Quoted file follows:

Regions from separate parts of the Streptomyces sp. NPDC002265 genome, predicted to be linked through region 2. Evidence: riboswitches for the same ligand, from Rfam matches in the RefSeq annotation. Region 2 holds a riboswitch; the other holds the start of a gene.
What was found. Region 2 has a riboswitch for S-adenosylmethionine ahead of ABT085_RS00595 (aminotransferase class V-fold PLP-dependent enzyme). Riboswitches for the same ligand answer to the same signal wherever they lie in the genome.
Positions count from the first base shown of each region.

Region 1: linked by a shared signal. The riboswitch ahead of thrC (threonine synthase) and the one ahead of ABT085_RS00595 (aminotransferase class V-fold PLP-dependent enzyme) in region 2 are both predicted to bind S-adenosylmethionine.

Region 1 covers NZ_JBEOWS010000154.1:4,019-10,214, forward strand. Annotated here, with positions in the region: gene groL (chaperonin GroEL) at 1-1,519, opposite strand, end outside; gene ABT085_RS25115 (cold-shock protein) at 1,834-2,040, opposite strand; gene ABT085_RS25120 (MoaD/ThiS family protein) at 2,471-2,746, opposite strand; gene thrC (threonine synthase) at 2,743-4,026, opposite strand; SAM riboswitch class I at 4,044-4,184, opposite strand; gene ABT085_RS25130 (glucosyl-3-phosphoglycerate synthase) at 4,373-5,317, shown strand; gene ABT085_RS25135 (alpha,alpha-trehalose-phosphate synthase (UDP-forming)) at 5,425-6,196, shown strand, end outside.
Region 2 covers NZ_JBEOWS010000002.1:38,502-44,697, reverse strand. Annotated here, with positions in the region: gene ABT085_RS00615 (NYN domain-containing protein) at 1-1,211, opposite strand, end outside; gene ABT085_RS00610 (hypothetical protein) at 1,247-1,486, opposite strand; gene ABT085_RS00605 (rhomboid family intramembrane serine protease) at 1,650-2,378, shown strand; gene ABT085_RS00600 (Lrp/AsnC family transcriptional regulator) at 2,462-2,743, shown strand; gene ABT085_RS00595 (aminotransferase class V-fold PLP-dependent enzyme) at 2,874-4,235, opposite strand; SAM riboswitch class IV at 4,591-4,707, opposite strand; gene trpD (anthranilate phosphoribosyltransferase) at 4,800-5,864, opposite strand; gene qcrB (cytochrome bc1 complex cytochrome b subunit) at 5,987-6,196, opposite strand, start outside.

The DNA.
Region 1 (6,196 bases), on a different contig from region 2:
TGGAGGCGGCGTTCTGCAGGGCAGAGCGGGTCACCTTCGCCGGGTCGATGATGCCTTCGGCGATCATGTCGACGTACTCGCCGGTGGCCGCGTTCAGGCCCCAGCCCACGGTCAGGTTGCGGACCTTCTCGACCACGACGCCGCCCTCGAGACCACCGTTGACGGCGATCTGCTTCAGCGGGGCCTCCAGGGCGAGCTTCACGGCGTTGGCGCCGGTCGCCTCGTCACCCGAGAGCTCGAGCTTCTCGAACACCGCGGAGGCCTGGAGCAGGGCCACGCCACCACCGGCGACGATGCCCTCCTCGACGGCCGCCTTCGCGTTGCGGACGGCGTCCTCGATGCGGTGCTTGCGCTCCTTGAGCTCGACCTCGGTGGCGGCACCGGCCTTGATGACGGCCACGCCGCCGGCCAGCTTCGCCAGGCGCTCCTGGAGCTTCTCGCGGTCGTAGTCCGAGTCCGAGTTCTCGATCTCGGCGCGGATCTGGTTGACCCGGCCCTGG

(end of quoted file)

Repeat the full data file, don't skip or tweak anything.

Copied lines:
Regions from separate parts of the Streptomyces sp. NPDC002265 genome, predicted to be linked through region 2. Evidence: riboswitches for the same ligand, from Rfam matches in the RefSeq annotation. Region 2 holds a riboswitch; the other holds the start of a gene.
What was found. Region 2 has a riboswitch for S-adenosylmethionine ahead of ABT085_RS00595 (aminotransferase class V-fold PLP-dependent enzyme). Riboswitches for the same ligand answer to the same signal wherever they lie in the genome.
Positions count from the first base shown of each region.

Region 1: linked by a shared signal. The riboswitch ahead of thrC (threonine synthase) and the one ahead of ABT085_RS00595 (aminotransferase class V-fold PLP-dependent enzyme) in region 2 are both predicted to bind S-adenosylmethionine.

Region 1 covers NZ_JBEOWS010000154.1:4,019-10,214, forward strand. Annotated here, with positions in the region: gene groL (chaperonin GroEL) at 1-1,519, opposite strand, end outside; gene ABT085_RS25115 (cold-shock protein) at 1,834-2,040, opposite strand; gene ABT085_RS25120 (MoaD/ThiS family protein) at 2,471-2,746, opposite strand; gene thrC (threonine synthase) at 2,743-4,026, opposite strand; SAM riboswitch class I at 4,044-4,184, opposite strand; gene ABT085_RS25130 (glucosyl-3-phosphoglycerate synthase) at 4,373-5,317, shown strand; gene ABT085_RS25135 (alpha,alpha-trehalose-phosphate synthase (UDP-forming)) at 5,425-6,196, shown strand, end outside.
Region 2 covers NZ_JBEOWS010000002.1:38,502-44,697, reverse strand. Annotated here, with positions in the region: gene ABT085_RS00615 (NYN domain-containing protein) at 1-1,211, opposite strand, end outside; gene ABT085_RS00610 (hypothetical protein) at 1,247-1,486, opposite strand; gene ABT085_RS00605 (rhomboid family intramembrane serine protease) at 1,650-2,378, shown strand; gene ABT085_RS00600 (Lrp/AsnC family transcriptional regulator) at 2,462-2,743, shown strand; gene ABT085_RS00595 (aminotransferase class V-fold PLP-dependent enzyme) at 2,874-4,235, opposite strand; SAM riboswitch class IV at 4,591-4,707, opposite strand; gene trpD (anthranilate phosphoribosyltransferase) at 4,800-5,864, opposite strand; gene qcrB (cytochrome bc1 complex cytochrome b subunit) at 5,987-6,196, opposite strand, start outside.

The DNA.
Region 1 (6,196 bases), on a different contig from region 2:
TGGAGGCGGCGTTCTGCAGGGCAGAGCGGGTCACCTTCGCCGGGTCGATGATGCCTTCGGCGATCATGTCGACGTACTCGCCGGTGGCCGCGTTCAGGCCCCAGCCCACGGTCAGGTTGCGGACCTTCTCGACCACGACGCCGCCCTCGAGACCACCGTTGACGGCGATCTGCTTCAGCGGGGCCTCCAGGGCGAGCTTCACGGCGTTGGCGCCGGTCGCCTCGTCACCCGAGAGCTCGAGCTTCTCGAACACCGCGGAGGCCTGGAGCAGGGCCACGCCACCACCGGCGACGATGCCCTCCTCGACGGCCGCCTTCGCGTTGCGGACGGCGTCCTCGATGCGGTGCTTGCGCTCCTTGAGCTCGACCTCGGTGGCGGCACCGGCCTTGATGACGGCCACGCCGCCGGCCAGCTTCGCCAGGCGCTCCTGGAGCTTCTCGCGGTCGTAGTCCGAGTCCGAGTTCTCGATCTCGGCGCGGATCTGGTTGACCCGGCCCTGG